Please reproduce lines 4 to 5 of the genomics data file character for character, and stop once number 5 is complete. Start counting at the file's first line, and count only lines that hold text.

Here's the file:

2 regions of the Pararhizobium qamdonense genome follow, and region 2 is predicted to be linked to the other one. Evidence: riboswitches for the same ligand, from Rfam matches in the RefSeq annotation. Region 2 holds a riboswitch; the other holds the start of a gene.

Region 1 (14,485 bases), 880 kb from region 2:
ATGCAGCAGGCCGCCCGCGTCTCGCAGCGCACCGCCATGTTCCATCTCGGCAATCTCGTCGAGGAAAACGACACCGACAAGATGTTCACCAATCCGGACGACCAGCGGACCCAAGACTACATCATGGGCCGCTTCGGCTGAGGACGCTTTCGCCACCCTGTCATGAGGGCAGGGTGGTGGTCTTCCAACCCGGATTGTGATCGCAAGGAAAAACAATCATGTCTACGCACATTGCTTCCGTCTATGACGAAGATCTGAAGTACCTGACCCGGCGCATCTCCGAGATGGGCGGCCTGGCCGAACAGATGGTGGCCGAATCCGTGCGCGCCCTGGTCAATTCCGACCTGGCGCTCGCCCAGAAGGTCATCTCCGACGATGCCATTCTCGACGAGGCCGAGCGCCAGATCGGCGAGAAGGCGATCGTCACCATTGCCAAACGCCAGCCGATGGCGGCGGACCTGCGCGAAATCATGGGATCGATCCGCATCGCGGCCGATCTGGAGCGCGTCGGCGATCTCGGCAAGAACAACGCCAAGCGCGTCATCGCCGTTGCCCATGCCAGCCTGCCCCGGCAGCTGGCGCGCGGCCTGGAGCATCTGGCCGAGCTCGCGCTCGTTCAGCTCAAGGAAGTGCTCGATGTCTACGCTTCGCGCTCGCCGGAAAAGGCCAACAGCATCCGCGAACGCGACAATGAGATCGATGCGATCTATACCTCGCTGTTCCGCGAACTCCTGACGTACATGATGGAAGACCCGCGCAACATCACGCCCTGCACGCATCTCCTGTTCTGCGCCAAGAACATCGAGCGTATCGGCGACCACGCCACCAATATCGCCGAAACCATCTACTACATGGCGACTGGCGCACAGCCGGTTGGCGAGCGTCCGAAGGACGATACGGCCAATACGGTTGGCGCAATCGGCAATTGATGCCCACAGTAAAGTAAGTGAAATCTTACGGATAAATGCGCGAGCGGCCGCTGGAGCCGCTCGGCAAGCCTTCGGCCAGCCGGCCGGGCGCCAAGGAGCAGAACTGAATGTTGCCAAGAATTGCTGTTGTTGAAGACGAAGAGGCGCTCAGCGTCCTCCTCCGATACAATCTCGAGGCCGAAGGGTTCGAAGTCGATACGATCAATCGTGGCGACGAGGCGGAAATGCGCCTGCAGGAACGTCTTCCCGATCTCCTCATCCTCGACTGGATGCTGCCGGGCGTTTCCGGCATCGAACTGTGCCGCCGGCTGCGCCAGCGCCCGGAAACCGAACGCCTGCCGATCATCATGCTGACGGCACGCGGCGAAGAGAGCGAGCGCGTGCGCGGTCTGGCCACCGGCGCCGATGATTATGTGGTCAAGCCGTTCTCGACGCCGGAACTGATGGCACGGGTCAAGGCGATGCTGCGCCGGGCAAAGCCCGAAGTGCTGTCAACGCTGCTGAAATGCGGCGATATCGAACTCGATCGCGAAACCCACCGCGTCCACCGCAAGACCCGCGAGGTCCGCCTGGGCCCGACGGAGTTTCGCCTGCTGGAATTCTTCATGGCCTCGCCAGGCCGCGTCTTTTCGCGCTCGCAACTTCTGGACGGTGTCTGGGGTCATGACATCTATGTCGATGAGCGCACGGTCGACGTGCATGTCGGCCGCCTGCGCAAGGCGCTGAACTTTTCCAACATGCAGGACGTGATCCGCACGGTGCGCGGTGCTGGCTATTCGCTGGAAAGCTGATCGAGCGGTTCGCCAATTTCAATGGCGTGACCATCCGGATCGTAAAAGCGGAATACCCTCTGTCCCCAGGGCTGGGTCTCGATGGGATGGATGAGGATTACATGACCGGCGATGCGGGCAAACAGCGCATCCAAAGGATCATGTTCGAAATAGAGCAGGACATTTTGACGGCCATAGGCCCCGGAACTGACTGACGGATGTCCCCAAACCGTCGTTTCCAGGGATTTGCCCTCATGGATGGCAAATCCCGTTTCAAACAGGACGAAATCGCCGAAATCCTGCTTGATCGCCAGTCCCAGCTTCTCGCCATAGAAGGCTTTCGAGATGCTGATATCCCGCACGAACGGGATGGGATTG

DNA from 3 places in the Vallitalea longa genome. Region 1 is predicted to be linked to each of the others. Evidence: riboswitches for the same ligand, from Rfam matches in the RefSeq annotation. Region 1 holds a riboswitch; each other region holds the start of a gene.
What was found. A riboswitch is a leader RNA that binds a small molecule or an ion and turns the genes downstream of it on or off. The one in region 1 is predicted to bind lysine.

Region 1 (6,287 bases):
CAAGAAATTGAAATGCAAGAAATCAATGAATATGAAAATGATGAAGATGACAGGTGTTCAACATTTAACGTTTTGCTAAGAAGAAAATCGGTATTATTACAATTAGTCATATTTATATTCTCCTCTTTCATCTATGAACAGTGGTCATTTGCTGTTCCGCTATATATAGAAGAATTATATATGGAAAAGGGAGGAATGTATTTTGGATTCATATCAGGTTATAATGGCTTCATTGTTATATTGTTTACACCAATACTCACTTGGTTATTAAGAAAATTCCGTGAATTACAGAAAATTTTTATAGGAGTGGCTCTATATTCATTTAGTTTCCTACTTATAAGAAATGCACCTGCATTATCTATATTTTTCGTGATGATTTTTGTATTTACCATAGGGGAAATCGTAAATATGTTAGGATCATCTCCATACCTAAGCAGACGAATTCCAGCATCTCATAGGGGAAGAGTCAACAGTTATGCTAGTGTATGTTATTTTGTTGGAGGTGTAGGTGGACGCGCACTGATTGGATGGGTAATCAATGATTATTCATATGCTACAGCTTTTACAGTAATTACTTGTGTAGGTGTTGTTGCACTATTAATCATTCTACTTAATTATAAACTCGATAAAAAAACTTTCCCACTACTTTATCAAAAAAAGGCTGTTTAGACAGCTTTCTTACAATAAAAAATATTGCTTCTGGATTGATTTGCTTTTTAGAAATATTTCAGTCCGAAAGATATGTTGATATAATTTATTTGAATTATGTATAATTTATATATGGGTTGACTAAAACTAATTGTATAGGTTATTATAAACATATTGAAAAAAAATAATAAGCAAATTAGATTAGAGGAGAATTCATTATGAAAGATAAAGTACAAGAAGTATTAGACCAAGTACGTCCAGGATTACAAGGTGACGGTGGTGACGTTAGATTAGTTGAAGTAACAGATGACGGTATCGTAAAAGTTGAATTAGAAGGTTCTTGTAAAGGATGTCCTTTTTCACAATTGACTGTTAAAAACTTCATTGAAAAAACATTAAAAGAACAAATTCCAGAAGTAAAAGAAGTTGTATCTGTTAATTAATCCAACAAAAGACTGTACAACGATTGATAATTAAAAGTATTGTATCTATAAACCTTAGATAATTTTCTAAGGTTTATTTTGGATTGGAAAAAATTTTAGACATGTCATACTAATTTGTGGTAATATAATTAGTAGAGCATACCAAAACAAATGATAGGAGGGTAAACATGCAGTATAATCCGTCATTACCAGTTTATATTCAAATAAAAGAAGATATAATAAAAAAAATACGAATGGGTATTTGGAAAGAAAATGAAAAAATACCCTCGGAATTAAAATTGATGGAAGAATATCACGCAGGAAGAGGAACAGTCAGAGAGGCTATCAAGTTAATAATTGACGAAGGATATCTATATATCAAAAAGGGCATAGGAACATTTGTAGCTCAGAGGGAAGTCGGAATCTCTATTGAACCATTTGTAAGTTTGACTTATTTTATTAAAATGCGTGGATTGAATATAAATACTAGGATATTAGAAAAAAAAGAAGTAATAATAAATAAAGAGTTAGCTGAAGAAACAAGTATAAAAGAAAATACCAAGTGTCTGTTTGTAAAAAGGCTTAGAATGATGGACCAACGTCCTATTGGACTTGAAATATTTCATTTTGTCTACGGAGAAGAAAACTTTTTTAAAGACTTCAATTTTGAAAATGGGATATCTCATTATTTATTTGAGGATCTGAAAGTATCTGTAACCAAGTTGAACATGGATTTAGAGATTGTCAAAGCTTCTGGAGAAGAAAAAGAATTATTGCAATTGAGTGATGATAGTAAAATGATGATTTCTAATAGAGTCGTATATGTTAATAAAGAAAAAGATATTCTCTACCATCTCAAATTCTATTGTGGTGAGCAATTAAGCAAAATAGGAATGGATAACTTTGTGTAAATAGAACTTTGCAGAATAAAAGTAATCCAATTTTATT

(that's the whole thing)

DNA from 3 places in the Vallitalea longa genome. Region 1 is predicted to be linked to each of the others. Evidence: riboswitches for the same ligand, from Rfam matches in the RefSeq annotation. Region 1 holds a riboswitch; each other region holds the start of a gene.
What was found. A riboswitch is a leader RNA that binds a small molecule or an ion and turns the genes downstream of it on or off. The one in region 1 is predicted to bind lysine.